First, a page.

Atypical or second-generation antipsychotics (SGAs) have become the mainstay of therapy for treating schizophrenia since their emergence in the 1990s. These medications have largely replaced the use of typical or first-generation antipsychotics (FGAs), as they have demonstrated similar efficacy with minimal to no extrapyramidal symptoms (EPS) at therapeutic doses. However, SGAs have gained much notoriety for causing metabolic derangements including weight gain, dyslipidemia, and hyperglycemia including new-onset type 2 diabetes mellitus (T2DM). These adverse effects are all risk factors for cardiovascular disease, and along with lifestyle and genetic components, contribute to the decreased lifespan of patients with schizophrenia.1 Therefore, it is important to fully assess, and inform patients of, the risks versus the therapeutic benefit of these agents.
Clozapine (Clozaril), the first atypical antipsychotic, was approved for use by the FDA in 1989. Currently, there are eight other SGAs indicated for the treatment of schizophrenia: aripiprazole (Abilify), asenapine (Saphris), iloperidone (Fanapt), olanzapine (Zyprexa), paliperidone (Invega), quetiapine (Seroquel), risperidone (Risperdal), and ziprasidone (Geodon). Although widely used in schizophrenia, SGAs are also used for other psychiatric disorders including bipolar disorder, major depressive disorder, and autism.2
SGAs demonstrate their efficacy by antagonizing the D2 receptors in the mesolimbic and mesocortical dopamine tracts in the brain. It is thought that dopaminergic dysfunction of these tracts contributes to the positive symptoms of schizophrenia. In addition, all SGAs except aripiprazole antagonize and express a greater affinity for the 5-HT2A than for the D2 receptor. Aripiprazole is unique in that it exhibits partial agonism of the D2 receptor and antagonism of the 5-HT2A receptor.3 While these are the main receptor systems involved, histaminergic, muscarinic, and adrenergic systems have also been characterized. SGAs differ from each other by the type of the receptors targeted, relative affinity, and agonism/antagonism properties. This is the probable explanation for the variability of side effects among these agents.4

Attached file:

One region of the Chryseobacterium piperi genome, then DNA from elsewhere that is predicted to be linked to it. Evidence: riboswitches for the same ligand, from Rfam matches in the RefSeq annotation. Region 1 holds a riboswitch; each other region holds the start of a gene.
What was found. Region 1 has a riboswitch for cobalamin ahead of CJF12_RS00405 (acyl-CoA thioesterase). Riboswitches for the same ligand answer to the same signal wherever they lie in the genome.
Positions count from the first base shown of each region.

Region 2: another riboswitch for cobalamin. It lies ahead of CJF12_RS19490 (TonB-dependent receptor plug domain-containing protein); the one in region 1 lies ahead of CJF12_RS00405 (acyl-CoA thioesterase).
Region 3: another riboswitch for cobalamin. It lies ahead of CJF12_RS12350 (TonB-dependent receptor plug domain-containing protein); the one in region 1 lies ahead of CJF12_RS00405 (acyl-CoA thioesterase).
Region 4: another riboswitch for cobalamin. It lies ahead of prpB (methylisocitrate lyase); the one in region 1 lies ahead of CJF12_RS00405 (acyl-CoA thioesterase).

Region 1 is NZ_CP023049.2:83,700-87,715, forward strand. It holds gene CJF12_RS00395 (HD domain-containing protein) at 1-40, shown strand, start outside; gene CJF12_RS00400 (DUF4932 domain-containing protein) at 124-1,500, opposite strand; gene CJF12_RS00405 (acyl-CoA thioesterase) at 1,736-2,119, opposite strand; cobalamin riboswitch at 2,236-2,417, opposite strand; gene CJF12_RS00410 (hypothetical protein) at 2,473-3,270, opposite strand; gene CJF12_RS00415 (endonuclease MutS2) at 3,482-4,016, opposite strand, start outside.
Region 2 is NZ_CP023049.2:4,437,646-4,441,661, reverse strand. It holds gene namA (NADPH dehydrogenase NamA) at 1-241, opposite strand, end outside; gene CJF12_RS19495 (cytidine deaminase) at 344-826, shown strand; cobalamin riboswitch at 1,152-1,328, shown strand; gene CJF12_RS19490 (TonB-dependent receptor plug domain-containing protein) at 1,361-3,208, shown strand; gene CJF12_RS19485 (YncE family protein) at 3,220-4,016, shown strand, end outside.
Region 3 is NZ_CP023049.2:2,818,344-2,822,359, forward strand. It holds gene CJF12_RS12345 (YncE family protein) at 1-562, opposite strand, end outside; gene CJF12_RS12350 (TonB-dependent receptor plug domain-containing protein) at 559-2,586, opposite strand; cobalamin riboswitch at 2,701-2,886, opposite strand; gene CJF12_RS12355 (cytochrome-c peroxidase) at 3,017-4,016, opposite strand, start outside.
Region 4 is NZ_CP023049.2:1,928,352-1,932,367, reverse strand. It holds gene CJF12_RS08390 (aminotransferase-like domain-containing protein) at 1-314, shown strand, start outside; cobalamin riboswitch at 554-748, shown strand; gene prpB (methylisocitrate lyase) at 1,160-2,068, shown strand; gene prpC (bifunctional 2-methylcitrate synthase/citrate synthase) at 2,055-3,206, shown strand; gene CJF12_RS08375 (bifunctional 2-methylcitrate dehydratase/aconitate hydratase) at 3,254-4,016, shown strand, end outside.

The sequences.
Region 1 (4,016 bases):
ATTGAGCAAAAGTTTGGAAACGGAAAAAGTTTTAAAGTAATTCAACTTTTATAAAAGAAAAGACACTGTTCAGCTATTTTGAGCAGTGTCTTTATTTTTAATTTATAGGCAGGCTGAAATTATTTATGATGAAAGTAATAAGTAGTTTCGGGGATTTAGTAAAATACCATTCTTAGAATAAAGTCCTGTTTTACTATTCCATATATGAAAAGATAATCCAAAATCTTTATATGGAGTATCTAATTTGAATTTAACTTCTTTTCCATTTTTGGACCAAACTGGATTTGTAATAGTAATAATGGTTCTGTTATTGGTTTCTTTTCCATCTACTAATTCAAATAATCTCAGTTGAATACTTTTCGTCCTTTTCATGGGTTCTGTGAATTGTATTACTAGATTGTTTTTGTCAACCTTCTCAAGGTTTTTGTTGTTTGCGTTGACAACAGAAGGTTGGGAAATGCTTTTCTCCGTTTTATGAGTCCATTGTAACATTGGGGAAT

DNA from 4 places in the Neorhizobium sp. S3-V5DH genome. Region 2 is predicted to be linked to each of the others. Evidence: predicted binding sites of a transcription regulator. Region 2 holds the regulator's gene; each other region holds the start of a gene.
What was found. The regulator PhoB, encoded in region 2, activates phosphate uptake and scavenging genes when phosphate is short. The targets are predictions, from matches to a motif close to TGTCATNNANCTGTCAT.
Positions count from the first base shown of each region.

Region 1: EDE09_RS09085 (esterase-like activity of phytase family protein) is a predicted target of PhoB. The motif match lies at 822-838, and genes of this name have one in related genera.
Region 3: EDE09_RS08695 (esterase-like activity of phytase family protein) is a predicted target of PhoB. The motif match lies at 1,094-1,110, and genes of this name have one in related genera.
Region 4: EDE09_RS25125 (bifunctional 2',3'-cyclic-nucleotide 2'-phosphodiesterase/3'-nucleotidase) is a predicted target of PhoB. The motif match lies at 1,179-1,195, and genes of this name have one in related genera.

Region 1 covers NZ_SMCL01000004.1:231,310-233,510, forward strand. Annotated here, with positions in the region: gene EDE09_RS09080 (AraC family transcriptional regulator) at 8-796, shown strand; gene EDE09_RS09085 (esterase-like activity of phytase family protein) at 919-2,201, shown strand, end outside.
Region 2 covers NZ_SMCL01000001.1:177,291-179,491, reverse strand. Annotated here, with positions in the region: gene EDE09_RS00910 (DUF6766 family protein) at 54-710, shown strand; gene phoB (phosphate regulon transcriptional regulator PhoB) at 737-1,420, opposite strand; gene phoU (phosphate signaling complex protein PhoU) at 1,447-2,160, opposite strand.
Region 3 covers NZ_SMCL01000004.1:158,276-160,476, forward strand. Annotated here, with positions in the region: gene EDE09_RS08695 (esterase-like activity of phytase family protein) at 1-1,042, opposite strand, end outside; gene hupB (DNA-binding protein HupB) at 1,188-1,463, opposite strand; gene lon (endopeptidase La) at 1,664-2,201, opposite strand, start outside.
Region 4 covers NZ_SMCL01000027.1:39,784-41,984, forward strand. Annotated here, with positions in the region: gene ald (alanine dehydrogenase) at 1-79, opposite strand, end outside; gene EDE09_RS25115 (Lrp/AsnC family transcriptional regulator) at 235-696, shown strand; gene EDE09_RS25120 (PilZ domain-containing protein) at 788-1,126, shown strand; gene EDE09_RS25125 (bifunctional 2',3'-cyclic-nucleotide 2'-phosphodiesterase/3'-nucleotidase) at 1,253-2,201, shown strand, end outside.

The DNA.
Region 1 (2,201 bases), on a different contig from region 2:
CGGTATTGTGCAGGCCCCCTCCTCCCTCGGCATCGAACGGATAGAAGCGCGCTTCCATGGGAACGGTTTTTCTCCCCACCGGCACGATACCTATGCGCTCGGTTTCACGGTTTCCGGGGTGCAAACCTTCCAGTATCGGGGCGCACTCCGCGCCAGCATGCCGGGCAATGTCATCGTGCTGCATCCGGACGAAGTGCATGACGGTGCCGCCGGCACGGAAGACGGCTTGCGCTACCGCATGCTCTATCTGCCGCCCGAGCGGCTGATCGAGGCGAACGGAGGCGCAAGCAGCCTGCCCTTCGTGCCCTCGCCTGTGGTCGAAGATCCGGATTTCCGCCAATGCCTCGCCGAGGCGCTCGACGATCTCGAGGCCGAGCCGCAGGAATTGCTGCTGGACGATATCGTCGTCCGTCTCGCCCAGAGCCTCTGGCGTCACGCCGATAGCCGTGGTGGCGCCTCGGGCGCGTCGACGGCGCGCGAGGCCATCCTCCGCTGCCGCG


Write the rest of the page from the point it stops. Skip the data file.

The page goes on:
One question that is commonly raised by clinicians is whether there is a dose-dependent relationship between SGA use and the metabolic complications. While the data are somewhat limited, there appears to be a relationship between the dose of clozapine and olanzapine, while aripiprazole, quetiapine, and ziprasidone do not show a relationship, and risperidone has mixed results.5
Weight gain associated with SGA use has been well documented in clinical trials. It typically occurs within the first 4 to 12 weeks of treatment and may not reach a plateau.6 Although the mechanism is not fully understood, the relative affinity for the 5-HT2 receptor has been analyzed. Medications that block the 5-HT2 receptor have been linked to increased food intake. Since clozapine and olanzapine appear to have the greatest affinity for the 5-HT2 receptor compared to other SGAs, this may partially explain why they are the worst offenders of weight gain.7 TABLE 1 provides a review of the relative metabolic side effects of the SGAs.
In a meta-analysis by Allison et al, patients taking clozapine (mean dose 468 mg/day) and olanzapine (mean dose 13.2 mg/day) at 10 weeks experienced weight gain from baseline of 4.45 kg and 4.15 kg, respectively.8 Patients taking risperidone (mean dose 5.9 mg/day) had an average weight gain of 2.10 kg.